ON THE MENU: Coral Campbell is planning to showcase her international influences when she officially opens the Box Office Cafe at the historic Bowraville Theatre tonight.
ON THE MENU: Coral Campbell is planning to showcase her international influences when she officially opens the Box Office Cafe at the historic Bowraville Theatre tonight.

Coral's a Box Office Cafe hit

AS a child Coral Campbell had to enter the Bowraville Pictures by a side entrance in the dark and after the movie had started.

Today she’ll proudly be using the front entrance when she takes over as the manager of the Box Office Cafe in the heritage listed Bowraville Theatre.

“To say I’m excited is not enough,” Coral said.

“As a kid I couldn’t even come into the foyer and now I’ve got the keys to the front door. I almost can’t believe it.” In the 1950s, when blacks and whites were segregated in Bowraville, Coral was a young Aboriginal girl.

“Bowraville was my whole world,” she said

“I didn’t realise I was being discriminated against. I just did what I was told and that was to go down the side of the theatre and wait for the lights to go out.

“I then had to go up to the back of the theatre behind the partition and was told I should never look at the any of the non-Aboriginal people. It wasn’t until the late ’60s when dad moved us all to Sydney for his work that I realised that anything else existed,” she said.

When Coral married she travelled with her husband and discovered yet other worlds.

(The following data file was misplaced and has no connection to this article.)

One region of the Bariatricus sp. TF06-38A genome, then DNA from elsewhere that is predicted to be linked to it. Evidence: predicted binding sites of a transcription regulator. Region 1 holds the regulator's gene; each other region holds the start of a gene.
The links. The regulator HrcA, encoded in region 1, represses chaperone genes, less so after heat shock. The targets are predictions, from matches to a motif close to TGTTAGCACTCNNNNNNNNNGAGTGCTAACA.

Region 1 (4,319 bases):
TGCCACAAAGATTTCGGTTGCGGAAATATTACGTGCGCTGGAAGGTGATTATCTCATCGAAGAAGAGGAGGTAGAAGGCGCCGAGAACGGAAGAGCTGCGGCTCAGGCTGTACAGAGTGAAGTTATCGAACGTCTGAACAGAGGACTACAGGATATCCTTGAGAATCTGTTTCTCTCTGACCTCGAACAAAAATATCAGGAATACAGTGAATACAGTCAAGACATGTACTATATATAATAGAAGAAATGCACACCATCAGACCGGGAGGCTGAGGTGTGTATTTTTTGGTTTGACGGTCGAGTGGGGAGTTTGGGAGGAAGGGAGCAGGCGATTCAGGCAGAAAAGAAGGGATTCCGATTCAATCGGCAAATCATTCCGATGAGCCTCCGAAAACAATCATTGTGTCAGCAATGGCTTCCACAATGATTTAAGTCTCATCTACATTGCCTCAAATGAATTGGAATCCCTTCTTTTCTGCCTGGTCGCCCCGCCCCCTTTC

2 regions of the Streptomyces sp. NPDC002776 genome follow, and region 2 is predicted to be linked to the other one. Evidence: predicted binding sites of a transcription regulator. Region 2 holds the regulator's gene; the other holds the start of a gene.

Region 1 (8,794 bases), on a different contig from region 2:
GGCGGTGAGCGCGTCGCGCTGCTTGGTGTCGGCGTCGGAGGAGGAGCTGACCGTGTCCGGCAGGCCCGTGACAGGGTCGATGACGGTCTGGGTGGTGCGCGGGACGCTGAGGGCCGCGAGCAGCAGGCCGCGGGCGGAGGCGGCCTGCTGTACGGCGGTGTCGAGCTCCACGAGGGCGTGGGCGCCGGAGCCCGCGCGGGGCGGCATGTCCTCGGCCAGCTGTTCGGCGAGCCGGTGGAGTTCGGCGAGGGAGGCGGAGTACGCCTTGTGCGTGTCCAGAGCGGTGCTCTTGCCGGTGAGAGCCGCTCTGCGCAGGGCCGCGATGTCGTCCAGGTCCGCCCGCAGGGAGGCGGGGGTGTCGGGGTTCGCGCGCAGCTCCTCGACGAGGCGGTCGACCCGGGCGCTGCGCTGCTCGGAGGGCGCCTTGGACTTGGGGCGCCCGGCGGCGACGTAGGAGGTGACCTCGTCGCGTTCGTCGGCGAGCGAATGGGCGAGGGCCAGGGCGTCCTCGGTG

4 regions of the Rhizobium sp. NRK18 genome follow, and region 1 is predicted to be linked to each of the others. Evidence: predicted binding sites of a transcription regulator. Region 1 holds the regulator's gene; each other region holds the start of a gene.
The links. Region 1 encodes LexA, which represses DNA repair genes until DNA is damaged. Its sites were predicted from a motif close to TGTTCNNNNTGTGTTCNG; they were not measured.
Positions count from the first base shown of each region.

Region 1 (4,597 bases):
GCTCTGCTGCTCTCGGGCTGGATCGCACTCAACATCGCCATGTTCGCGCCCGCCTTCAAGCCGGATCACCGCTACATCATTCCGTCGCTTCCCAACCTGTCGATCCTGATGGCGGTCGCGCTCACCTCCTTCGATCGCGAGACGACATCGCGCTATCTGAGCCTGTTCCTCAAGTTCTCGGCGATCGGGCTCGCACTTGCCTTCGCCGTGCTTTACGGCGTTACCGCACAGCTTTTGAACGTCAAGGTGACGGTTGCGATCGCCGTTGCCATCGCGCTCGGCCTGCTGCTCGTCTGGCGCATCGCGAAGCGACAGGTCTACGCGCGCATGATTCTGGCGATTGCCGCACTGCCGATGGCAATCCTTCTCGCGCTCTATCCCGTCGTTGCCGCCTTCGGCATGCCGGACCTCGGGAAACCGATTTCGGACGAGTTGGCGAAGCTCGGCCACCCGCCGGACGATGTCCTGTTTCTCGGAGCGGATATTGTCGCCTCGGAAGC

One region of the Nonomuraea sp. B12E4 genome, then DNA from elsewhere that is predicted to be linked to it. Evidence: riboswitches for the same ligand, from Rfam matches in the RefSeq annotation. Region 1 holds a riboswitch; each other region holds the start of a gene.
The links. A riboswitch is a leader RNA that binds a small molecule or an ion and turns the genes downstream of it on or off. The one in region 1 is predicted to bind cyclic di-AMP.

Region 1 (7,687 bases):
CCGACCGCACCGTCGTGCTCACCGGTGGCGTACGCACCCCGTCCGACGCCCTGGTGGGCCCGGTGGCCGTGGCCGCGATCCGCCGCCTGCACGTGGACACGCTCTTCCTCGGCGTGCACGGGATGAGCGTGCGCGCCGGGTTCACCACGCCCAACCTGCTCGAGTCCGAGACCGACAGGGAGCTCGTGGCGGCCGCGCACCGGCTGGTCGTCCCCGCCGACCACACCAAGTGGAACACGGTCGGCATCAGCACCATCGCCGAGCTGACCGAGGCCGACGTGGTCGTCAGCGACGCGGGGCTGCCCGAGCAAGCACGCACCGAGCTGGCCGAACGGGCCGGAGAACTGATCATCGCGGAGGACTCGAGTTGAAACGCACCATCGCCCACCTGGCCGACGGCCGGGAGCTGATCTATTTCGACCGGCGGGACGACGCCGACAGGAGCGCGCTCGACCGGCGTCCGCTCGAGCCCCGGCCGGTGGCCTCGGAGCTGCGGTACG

After working in catering in Italy and Spain where she also raised a family Coral returned home late last year.

“So much has changed for the better here in Bowraville, and I’m so happy to be part of the ongoing change.”

“The theatre is so different to what I remember. It’s fantastic.”

The Bowraville Theatre featured large in the famous “Freedom Rides” in February 1965 when a group of Sydney University students led by Charles Perkins toured northern NSW towns to investigate and protest about discrimination against Aborigines.

When the Freedom Riders reached Bowraville the manager of the Bowra Theatre put up a sign ‘No Pictures Tonight’ and the Bowra Theatre was closed.

The students held a protest and national media reported discrimination in Bowraville but the partition in the theatre remained when the theatre opened the next night.

The Bowraville Theatre has changed dramatically since then. After lying empty for many years it was renovated and restored by volunteers and now regularly provides live theatre as well as movies.

“We are all ready to open the doors,” Coral said.

The cafe will be open from 9am to 3.30pm Monday to Friday.



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